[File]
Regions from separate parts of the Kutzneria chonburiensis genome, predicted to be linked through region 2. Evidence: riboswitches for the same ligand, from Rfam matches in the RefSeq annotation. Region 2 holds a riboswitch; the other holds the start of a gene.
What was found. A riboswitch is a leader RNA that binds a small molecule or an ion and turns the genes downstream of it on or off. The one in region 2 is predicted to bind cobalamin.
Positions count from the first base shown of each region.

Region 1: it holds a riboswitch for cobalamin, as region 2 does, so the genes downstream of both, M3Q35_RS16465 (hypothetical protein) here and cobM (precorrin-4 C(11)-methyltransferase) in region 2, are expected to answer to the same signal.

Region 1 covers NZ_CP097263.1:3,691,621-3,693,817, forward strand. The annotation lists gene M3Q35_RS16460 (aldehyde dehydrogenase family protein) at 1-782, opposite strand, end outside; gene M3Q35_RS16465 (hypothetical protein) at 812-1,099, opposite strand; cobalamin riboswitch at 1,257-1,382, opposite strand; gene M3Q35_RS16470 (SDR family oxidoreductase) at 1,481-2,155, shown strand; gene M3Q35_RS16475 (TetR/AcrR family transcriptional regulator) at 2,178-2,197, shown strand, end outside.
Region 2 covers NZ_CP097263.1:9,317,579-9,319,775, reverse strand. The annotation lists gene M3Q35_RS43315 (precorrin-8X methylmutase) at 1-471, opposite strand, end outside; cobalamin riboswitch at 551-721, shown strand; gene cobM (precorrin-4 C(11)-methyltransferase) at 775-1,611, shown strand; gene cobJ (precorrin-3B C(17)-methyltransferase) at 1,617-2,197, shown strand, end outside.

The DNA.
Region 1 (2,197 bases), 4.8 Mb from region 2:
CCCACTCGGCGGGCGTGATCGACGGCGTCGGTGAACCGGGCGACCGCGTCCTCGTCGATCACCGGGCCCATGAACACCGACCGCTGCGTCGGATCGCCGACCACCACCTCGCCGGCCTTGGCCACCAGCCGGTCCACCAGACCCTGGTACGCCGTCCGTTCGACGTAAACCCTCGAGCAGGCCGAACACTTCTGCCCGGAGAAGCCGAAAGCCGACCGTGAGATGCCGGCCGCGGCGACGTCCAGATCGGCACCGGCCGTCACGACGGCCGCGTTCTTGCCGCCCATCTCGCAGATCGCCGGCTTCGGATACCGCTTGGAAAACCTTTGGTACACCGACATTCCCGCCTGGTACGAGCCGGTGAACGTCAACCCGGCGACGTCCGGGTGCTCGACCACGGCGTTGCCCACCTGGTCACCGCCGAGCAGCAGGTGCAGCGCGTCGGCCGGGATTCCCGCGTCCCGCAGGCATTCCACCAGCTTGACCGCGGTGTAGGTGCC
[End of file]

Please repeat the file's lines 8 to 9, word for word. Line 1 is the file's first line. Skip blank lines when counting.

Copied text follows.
Region 1 (2,197 bases), 4.8 Mb from region 2:
CCCACTCGGCGGGCGTGATCGACGGCGTCGGTGAACCGGGCGACCGCGTCCTCGTCGATCACCGGGCCCATGAACACCGACCGCTGCGTCGGATCGCCGACCACCACCTCGCCGGCCTTGGCCACCAGCCGGTCCACCAGACCCTGGTACGCCGTCCGTTCGACGTAAACCCTCGAGCAGGCCGAACACTTCTGCCCGGAGAAGCCGAAAGCCGACCGTGAGATGCCGGCCGCGGCGACGTCCAGATCGGCACCGGCCGTCACGACGGCCGCGTTCTTGCCGCCCATCTCGCAGATCGCCGGCTTCGGATACCGCTTGGAAAACCTTTGGTACACCGACATTCCCGCCTGGTACGAGCCGGTGAACGTCAACCCGGCGACGTCCGGGTGCTCGACCACGGCGTTGCCCACCTGGTCACCGCCGAGCAGCAGGTGCAGCGCGTCGGCCGGGATTCCCGCGTCCCGCAGGCATTCCACCAGCTTGACCGCGGTGTAGGTGCC